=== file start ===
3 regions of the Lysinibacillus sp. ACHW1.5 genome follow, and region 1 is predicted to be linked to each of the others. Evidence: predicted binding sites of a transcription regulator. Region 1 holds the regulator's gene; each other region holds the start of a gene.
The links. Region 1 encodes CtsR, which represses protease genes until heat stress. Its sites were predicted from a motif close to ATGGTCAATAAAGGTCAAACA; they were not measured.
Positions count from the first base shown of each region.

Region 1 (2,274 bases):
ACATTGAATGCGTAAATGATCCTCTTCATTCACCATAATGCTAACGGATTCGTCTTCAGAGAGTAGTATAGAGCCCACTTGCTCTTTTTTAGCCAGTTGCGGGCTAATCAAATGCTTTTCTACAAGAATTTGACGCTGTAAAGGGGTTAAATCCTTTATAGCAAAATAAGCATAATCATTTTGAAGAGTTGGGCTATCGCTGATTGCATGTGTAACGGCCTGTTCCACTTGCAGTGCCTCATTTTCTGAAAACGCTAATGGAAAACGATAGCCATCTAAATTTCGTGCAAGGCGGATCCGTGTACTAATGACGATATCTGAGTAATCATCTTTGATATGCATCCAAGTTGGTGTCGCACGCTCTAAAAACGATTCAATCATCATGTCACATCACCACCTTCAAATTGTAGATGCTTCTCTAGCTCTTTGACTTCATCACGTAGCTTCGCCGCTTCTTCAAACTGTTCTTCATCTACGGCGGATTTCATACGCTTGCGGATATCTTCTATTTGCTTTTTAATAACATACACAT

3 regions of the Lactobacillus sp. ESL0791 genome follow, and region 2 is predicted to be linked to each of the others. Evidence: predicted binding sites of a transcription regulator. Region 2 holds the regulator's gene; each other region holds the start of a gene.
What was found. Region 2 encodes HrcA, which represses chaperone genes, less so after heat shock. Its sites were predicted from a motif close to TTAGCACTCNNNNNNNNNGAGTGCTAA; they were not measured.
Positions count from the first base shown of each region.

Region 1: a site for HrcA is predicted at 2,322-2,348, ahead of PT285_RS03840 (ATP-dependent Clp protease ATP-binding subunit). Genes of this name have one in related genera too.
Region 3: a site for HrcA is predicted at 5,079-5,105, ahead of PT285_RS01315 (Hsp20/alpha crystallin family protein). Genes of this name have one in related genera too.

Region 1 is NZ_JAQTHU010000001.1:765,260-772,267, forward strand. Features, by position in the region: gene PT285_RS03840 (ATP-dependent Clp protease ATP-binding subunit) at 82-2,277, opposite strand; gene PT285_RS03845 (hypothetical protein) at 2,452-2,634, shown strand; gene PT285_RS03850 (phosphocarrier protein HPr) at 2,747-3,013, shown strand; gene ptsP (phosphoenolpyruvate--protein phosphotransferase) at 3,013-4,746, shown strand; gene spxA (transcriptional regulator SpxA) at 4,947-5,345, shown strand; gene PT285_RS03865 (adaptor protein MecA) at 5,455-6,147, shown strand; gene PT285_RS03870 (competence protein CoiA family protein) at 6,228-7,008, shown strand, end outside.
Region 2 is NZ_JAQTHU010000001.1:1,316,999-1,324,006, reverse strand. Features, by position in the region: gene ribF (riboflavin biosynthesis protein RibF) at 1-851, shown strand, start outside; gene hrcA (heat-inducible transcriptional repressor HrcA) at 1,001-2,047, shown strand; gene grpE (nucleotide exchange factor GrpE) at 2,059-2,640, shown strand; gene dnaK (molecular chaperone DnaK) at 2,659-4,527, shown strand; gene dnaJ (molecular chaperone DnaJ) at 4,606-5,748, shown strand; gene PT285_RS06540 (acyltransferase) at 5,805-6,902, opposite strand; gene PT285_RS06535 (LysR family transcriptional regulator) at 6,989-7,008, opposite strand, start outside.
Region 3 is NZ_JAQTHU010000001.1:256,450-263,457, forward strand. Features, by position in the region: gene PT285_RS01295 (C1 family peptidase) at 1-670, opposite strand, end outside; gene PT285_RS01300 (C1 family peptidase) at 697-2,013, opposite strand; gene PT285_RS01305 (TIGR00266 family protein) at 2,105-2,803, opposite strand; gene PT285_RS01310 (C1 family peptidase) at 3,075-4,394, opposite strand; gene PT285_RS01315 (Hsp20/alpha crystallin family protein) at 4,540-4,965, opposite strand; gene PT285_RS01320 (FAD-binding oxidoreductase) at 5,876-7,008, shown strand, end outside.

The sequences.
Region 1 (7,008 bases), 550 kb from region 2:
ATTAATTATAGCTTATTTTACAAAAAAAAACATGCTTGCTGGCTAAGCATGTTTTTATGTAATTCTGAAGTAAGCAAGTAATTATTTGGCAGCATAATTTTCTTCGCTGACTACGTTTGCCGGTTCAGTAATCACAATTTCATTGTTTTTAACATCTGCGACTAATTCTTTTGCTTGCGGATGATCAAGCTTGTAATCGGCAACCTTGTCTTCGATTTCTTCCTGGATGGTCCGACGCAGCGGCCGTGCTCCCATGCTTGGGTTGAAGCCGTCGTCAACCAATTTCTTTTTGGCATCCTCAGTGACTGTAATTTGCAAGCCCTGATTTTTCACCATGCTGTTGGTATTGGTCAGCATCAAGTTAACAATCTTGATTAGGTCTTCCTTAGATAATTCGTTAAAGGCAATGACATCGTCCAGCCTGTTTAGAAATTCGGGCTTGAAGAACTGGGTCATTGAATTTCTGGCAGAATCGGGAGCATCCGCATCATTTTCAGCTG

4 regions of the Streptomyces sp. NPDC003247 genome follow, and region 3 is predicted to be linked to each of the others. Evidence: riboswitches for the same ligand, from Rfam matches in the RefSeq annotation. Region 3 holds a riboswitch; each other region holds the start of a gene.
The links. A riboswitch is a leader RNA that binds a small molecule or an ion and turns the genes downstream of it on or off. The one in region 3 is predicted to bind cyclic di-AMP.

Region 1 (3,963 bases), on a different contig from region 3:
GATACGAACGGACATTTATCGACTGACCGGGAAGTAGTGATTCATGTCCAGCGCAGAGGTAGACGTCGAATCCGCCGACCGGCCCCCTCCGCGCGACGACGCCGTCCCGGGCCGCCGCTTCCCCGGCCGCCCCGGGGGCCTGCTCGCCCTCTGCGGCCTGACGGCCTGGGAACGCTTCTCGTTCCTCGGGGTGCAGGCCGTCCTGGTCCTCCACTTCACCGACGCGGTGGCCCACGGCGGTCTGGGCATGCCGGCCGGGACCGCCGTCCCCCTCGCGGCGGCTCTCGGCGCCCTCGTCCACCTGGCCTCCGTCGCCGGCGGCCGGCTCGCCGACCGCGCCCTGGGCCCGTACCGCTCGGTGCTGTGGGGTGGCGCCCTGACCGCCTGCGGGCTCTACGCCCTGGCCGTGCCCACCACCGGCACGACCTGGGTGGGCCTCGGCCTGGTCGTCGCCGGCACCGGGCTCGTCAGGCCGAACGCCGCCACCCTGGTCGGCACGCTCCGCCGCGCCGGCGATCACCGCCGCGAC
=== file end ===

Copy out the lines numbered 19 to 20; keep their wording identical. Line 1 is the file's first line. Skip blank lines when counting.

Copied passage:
Region 1 (3,963 bases), on a different contig from region 3:
GATACGAACGGACATTTATCGACTGACCGGGAAGTAGTGATTCATGTCCAGCGCAGAGGTAGACGTCGAATCCGCCGACCGGCCCCCTCCGCGCGACGACGCCGTCCCGGGCCGCCGCTTCCCCGGCCGCCCCGGGGGCCTGCTCGCCCTCTGCGGCCTGACGGCCTGGGAACGCTTCTCGTTCCTCGGGGTGCAGGCCGTCCTGGTCCTCCACTTCACCGACGCGGTGGCCCACGGCGGTCTGGGCATGCCGGCCGGGACCGCCGTCCCCCTCGCGGCGGCTCTCGGCGCCCTCGTCCACCTGGCCTCCGTCGCCGGCGGCCGGCTCGCCGACCGCGCCCTGGGCCCGTACCGCTCGGTGCTGTGGGGTGGCGCCCTGACCGCCTGCGGGCTCTACGCCCTGGCCGTGCCCACCACCGGCACGACCTGGGTGGGCCTCGGCCTGGTCGTCGCCGGCACCGGGCTCGTCAGGCCGAACGCCGCCACCCTGGTCGGCACGCTCCGCCGCGCCGGCGATCACCGCCGCGAC